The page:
Ancestry.com used to sell a separate DNA test that provided health reports to customers. They discontinued this product in early 2021.
There’s been plenty of speculation as to why AncestryHealth was canned. This article covers the brief history of the product with a round-up of opinions on its short life span!
What Was AncestryHealth?
Ancestry launched AncestryHealth in October 2019 as a consumer health test that assessed genetic risk for some hereditary diseases and disorders. They sold the product as a separate purchase or as an upgrade to their genealogy DNA test.
Ancestry discontinued the health test product in January 2021.
The original health reports were provided to customers with mediation from group of physicians assembled by Ancestry. This was the press release announcing the launch of the new health test in 2019.
The involvement of doctors to mediate the reports meant that Ancestry didn’t need approval from the FDA to sell into the American market. However, they would later get FDA approval for the service.
Ancestry upgraded the underlying DNA sequencing in August 2020 and provided some additional reports with the test.
Ancestry Health specifically checked genetic risks for some specific:
- hereditary breast and colon cancers
- heart disease
- blood conditions
- connective tissue disorders
Nutrition and fitness reports
The product also provided tailored reports that advised on nutrition and fitness based on the customer’s DNA profile.
Ancestry Health customers received five reports on fitness and exercise that analyzed:
- heart rate recovery
- muscle fatigue
- muscle composition
- endurance fitness
- VO2 max (maximum oxygen use during exercise)
Six reports covered vitamins and nutrients for each of:
- Vitamin B-12
- Vitamin C
- Vitamin D
- Vitamin E
There were three reports on food and drink that predicted:
- Lactose intolerance
- Caffeine consumption
- Alcohol flush
The pricing fluctuated with special offers during the time the product was available.
In general, customers who had purchased the Ancestry DNA product could get an upgrade to Ancestry Health for $99.
The product was available as a separate purchase for between $179 and $199.
Why Was AncestryHealth Discontinued?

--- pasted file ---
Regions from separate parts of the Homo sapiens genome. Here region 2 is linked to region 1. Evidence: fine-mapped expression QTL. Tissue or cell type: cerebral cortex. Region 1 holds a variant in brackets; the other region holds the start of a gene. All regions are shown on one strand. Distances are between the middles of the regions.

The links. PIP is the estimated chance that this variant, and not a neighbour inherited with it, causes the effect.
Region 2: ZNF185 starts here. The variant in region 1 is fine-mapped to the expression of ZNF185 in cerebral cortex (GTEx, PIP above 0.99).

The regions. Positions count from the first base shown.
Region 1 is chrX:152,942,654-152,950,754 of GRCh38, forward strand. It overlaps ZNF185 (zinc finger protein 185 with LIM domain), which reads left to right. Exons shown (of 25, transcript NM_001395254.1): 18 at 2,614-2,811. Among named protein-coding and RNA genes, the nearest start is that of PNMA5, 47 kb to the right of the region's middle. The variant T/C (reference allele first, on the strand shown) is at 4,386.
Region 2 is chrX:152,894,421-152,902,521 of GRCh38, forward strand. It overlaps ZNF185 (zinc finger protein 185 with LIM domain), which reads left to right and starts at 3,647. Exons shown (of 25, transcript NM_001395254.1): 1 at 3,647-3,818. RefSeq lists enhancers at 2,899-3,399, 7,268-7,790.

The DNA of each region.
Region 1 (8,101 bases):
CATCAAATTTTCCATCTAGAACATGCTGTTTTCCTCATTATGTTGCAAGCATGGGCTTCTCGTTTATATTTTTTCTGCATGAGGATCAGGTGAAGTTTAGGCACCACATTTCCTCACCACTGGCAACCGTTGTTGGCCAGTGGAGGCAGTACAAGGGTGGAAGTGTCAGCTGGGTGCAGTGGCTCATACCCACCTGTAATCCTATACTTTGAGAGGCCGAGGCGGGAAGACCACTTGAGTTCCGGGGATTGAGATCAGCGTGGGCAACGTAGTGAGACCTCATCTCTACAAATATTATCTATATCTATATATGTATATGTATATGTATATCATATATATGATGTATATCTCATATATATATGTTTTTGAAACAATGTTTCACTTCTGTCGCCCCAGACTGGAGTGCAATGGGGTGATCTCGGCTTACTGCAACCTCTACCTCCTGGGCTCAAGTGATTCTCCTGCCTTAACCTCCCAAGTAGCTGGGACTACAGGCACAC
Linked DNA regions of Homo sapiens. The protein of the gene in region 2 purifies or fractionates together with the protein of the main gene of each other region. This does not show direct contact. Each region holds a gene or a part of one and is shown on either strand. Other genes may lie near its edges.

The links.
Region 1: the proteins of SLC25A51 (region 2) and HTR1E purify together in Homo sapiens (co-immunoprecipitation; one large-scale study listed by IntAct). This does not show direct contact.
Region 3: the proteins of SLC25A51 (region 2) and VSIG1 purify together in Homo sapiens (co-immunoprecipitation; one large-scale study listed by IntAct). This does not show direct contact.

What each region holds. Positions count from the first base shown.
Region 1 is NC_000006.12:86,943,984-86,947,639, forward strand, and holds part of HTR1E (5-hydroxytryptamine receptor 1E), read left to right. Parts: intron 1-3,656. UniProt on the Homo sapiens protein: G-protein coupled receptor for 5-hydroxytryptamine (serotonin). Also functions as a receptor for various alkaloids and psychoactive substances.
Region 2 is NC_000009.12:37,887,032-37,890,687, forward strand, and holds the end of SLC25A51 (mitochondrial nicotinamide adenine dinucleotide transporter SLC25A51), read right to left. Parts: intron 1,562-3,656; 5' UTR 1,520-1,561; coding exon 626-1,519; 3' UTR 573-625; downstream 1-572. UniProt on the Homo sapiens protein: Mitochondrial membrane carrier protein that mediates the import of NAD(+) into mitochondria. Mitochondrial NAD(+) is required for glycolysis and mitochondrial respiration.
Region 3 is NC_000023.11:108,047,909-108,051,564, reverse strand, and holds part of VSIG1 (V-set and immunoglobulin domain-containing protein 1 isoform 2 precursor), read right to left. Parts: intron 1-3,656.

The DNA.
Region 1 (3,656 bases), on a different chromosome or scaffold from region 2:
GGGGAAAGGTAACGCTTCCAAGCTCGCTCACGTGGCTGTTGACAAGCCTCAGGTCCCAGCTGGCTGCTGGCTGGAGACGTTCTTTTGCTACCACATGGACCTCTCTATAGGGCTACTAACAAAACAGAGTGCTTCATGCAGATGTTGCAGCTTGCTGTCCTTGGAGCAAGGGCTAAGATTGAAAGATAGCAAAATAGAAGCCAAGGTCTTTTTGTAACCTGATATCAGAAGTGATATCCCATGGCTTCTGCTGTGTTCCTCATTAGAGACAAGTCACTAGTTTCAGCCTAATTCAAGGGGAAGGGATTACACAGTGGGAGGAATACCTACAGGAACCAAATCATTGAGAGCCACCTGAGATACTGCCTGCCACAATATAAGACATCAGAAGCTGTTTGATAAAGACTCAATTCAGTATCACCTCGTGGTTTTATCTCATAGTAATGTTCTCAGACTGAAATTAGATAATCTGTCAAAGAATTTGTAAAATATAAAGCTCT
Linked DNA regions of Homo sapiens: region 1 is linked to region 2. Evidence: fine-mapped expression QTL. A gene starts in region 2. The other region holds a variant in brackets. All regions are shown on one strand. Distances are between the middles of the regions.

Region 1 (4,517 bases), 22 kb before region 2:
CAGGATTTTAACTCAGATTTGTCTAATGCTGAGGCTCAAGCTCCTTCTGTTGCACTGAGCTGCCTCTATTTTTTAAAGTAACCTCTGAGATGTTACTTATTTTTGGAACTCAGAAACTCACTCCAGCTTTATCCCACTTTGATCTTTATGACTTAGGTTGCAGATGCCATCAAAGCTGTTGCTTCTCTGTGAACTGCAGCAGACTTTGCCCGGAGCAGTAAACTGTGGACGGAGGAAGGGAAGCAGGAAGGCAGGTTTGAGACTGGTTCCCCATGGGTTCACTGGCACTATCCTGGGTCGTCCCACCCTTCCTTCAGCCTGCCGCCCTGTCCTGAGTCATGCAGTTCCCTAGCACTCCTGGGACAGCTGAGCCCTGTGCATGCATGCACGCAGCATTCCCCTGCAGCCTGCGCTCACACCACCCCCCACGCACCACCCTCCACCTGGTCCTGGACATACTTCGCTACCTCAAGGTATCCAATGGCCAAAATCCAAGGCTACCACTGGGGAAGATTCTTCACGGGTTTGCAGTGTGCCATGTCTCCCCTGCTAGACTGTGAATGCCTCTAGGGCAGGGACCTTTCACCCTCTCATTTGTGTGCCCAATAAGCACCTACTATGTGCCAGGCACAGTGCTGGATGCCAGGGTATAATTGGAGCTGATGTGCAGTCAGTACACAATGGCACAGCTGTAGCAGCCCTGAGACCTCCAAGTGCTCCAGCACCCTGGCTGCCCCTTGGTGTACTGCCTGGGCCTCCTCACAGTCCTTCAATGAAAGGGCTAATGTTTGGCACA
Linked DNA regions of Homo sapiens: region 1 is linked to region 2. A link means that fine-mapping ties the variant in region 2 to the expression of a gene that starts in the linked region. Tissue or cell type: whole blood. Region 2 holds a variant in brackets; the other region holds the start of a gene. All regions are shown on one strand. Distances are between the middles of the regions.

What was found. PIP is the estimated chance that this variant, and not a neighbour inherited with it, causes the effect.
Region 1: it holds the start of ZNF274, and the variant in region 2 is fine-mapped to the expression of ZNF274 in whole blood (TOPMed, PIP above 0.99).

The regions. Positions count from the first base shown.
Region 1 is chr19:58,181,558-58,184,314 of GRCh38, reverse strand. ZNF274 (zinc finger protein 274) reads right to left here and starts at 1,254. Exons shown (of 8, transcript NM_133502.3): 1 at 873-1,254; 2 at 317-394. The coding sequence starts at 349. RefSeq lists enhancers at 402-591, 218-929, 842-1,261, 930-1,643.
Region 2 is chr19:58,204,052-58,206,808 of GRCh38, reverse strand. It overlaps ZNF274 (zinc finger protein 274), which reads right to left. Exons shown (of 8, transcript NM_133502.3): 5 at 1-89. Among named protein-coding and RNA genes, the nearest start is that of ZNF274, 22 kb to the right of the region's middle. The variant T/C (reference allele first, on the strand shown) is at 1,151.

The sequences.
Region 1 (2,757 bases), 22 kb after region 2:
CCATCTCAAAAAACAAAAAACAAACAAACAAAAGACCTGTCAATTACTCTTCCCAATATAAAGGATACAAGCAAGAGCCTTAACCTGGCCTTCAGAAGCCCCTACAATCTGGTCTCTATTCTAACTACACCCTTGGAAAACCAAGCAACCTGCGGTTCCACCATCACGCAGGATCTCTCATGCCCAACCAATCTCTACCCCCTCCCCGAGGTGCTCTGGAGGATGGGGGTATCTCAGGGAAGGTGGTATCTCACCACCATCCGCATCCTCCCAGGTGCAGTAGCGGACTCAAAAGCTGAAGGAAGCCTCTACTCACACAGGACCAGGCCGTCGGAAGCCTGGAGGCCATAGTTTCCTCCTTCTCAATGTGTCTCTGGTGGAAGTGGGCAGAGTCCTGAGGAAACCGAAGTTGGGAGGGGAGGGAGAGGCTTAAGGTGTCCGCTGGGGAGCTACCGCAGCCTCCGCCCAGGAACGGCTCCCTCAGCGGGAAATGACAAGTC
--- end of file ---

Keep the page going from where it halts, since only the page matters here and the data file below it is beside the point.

Ancestry provided several statements explaining their decision to discontinue the Health product.
I’ll take a look first at what the company had to say, and then I’ll cover some independent analysis. Not every company discloses the real reasons behind their business decisions!
The Ancestry explanation
If you take Ancestry at face value, they wanted to streamline their products to focus on genealogy. This quote is from the corporate blog announcement:
We want to deepen our focus on family history, including AncestryDNA, which remains an important part of our commitment to family history.Ancestry announcement
And this quote is from company spokesperson Julie Miller:
This decision simplifies our strategy and enables us to focus our resources on our core family history subscription business and AncestryDNA, which is an important part of our family history success.Julie Miller, interivew
Views from independent analysts
Business analysts pointed out that Ancestry launched the new health offering shortly before the onset of the global COVID pandemic. With the hit to the American economy, people were more choosy about purchasing non-essential products.
Another common observation was that the company had recently been purchased by equity giant Blackstone, but the Ancestry Health product was launched prior to the buyout.
There was speculation that Blackstone wasn’t impressed by how health sales contributed to the company’s accounts. But there’s been no inkling from the company itself that this was the case.